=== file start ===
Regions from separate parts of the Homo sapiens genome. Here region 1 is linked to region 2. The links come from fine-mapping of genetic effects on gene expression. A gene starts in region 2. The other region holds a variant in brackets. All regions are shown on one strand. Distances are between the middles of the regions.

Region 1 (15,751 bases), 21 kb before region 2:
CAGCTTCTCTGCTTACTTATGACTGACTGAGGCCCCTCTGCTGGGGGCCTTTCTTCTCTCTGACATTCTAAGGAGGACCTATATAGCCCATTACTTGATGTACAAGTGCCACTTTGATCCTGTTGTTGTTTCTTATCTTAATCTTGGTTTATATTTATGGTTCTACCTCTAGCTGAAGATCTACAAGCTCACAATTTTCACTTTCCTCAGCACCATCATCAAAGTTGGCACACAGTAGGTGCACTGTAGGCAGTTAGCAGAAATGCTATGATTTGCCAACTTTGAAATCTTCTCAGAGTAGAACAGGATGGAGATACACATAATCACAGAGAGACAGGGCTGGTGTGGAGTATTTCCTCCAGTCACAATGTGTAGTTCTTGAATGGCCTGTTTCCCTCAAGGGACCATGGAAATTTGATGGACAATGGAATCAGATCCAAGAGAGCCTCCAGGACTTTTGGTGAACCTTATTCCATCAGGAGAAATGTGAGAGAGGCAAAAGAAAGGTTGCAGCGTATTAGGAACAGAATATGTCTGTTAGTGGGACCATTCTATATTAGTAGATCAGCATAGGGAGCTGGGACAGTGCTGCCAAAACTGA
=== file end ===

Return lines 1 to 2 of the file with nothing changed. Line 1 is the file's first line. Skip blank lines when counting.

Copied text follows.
Regions from separate parts of the Homo sapiens genome. Here region 1 is linked to region 2. The links come from fine-mapping of genetic effects on gene expression. A gene starts in region 2. The other region holds a variant in brackets. All regions are shown on one strand. Distances are between the middles of the regions.

Region 1 (15,751 bases), 21 kb before region 2: